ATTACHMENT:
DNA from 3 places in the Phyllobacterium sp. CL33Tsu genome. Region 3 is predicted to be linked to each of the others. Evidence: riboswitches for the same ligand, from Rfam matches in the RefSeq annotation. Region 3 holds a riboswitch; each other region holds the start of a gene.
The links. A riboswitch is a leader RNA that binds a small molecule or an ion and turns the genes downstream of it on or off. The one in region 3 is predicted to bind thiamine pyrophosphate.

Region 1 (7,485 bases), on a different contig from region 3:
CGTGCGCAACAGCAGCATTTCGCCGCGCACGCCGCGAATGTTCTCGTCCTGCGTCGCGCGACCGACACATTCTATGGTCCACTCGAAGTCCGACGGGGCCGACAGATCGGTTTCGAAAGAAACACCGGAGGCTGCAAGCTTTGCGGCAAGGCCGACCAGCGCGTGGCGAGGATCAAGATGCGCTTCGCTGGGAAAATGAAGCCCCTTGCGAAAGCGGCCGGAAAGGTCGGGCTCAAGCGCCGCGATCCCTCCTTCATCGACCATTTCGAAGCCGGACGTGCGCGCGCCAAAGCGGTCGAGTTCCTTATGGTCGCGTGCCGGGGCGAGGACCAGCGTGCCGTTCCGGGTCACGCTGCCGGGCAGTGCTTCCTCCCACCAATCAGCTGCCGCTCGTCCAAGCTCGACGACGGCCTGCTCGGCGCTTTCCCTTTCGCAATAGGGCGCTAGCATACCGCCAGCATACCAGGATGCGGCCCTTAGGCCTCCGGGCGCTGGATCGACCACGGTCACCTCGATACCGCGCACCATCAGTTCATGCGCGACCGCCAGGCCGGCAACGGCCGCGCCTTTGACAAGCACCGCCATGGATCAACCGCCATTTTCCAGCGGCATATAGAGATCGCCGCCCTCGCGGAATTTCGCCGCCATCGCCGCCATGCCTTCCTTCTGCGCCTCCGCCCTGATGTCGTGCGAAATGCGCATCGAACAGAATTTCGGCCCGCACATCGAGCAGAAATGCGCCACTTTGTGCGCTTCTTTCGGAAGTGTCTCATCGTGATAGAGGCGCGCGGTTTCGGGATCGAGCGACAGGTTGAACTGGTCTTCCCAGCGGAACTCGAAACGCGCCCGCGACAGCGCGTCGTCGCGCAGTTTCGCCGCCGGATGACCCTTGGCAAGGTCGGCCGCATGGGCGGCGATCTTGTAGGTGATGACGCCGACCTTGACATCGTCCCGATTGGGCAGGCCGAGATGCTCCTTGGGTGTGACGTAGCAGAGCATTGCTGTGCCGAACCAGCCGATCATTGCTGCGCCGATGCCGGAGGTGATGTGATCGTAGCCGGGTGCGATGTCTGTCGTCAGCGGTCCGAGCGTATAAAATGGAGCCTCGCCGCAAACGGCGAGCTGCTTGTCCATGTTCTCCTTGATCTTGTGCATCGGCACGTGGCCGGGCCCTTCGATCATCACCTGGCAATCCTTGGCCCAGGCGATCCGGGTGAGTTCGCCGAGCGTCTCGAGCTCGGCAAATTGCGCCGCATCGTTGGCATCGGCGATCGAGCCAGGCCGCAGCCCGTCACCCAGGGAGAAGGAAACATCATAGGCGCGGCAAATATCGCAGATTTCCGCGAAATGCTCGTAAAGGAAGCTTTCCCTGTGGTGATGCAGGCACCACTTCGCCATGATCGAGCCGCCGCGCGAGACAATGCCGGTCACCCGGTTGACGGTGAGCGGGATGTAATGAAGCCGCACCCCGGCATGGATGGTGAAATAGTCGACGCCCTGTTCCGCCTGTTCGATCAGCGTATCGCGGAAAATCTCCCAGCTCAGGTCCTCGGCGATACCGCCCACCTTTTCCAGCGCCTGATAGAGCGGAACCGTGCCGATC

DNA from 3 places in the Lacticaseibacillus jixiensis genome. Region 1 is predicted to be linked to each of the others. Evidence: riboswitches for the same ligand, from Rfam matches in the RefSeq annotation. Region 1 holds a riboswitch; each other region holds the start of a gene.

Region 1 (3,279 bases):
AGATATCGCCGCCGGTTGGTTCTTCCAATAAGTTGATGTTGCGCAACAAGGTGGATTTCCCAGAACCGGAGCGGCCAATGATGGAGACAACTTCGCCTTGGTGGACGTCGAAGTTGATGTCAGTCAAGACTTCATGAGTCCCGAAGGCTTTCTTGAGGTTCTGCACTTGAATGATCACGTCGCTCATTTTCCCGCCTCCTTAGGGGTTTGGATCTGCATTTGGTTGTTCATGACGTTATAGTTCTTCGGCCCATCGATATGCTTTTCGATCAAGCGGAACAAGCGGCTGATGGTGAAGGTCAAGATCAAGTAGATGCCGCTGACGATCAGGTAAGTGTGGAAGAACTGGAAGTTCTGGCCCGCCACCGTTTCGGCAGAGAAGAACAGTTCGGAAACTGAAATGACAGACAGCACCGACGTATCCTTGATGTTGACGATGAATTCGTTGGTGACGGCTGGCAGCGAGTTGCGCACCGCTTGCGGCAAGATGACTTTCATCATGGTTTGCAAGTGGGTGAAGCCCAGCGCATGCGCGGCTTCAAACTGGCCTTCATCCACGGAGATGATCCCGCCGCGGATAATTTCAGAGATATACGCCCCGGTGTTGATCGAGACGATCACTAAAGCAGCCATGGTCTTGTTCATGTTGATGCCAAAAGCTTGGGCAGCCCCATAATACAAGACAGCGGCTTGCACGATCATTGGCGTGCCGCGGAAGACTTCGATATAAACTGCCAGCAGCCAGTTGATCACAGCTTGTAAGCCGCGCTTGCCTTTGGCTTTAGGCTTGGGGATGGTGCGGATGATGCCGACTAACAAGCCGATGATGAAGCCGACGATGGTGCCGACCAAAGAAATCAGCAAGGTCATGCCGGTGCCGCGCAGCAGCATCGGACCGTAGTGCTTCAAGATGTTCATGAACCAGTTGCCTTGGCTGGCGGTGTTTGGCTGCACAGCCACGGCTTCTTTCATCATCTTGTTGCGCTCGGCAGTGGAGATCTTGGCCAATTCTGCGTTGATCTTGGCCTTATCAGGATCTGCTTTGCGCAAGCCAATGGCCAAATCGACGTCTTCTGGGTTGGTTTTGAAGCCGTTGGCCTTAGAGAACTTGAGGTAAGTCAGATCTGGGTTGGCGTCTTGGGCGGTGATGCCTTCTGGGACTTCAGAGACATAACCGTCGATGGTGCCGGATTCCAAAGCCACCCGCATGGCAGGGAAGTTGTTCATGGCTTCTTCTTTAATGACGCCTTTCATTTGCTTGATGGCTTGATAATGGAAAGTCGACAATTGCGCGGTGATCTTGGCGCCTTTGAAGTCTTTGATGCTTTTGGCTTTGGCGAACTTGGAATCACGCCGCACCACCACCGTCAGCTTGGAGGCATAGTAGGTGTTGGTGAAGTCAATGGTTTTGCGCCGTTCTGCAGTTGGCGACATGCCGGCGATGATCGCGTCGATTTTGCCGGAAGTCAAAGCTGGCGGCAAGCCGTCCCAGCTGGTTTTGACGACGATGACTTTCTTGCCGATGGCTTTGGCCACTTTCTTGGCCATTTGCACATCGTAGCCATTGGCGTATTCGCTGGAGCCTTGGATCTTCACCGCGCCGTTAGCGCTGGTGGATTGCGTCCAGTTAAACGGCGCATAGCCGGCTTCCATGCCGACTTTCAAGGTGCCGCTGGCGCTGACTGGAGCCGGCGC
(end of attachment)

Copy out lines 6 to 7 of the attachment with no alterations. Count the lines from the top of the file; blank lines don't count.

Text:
Region 1 (3,279 bases):
AGATATCGCCGCCGGTTGGTTCTTCCAATAAGTTGATGTTGCGCAACAAGGTGGATTTCCCAGAACCGGAGCGGCCAATGATGGAGACAACTTCGCCTTGGTGGACGTCGAAGTTGATGTCAGTCAAGACTTCATGAGTCCCGAAGGCTTTCTTGAGGTTCTGCACTTGAATGATCACGTCGCTCATTTTCCCGCCTCCTTAGGGGTTTGGATCTGCATTTGGTTGTTCATGACGTTATAGTTCTTCGGCCCATCGATATGCTTTTCGATCAAGCGGAACAAGCGGCTGATGGTGAAGGTCAAGATCAAGTAGATGCCGCTGACGATCAGGTAAGTGTGGAAGAACTGGAAGTTCTGGCCCGCCACCGTTTCGGCAGAGAAGAACAGTTCGGAAACTGAAATGACAGACAGCACCGACGTATCCTTGATGTTGACGATGAATTCGTTGGTGACGGCTGGCAGCGAGTTGCGCACCGCTTGCGGCAAGATGACTTTCATCATGGTTTGCAAGTGGGTGAAGCCCAGCGCATGCGCGGCTTCAAACTGGCCTTCATCCACGGAGATGATCCCGCCGCGGATAATTTCAGAGATATACGCCCCGGTGTTGATCGAGACGATCACTAAAGCAGCCATGGTCTTGTTCATGTTGATGCCAAAAGCTTGGGCAGCCCCATAATACAAGACAGCGGCTTGCACGATCATTGGCGTGCCGCGGAAGACTTCGATATAAACTGCCAGCAGCCAGTTGATCACAGCTTGTAAGCCGCGCTTGCCTTTGGCTTTAGGCTTGGGGATGGTGCGGATGATGCCGACTAACAAGCCGATGATGAAGCCGACGATGGTGCCGACCAAAGAAATCAGCAAGGTCATGCCGGTGCCGCGCAGCAGCATCGGACCGTAGTGCTTCAAGATGTTCATGAACCAGTTGCCTTGGCTGGCGGTGTTTGGCTGCACAGCCACGGCTTCTTTCATCATCTTGTTGCGCTCGGCAGTGGAGATCTTGGCCAATTCTGCGTTGATCTTGGCCTTATCAGGATCTGCTTTGCGCAAGCCAATGGCCAAATCGACGTCTTCTGGGTTGGTTTTGAAGCCGTTGGCCTTAGAGAACTTGAGGTAAGTCAGATCTGGGTTGGCGTCTTGGGCGGTGATGCCTTCTGGGACTTCAGAGACATAACCGTCGATGGTGCCGGATTCCAAAGCCACCCGCATGGCAGGGAAGTTGTTCATGGCTTCTTCTTTAATGACGCCTTTCATTTGCTTGATGGCTTGATAATGGAAAGTCGACAATTGCGCGGTGATCTTGGCGCCTTTGAAGTCTTTGATGCTTTTGGCTTTGGCGAACTTGGAATCACGCCGCACCACCACCGTCAGCTTGGAGGCATAGTAGGTGTTGGTGAAGTCAATGGTTTTGCGCCGTTCTGCAGTTGGCGACATGCCGGCGATGATCGCGTCGATTTTGCCGGAAGTCAAAGCTGGCGGCAAGCCGTCCCAGCTGGTTTTGACGACGATGACTTTCTTGCCGATGGCTTTGGCCACTTTCTTGGCCATTTGCACATCGTAGCCATTGGCGTATTCGCTGGAGCCTTGGATCTTCACCGCGCCGTTAGCGCTGGTGGATTGCGTCCAGTTAAACGGCGCATAGCCGGCTTCCATGCCGACTTTCAAGGTGCCGCTGGCGCTGACTGGAGCCGGCGC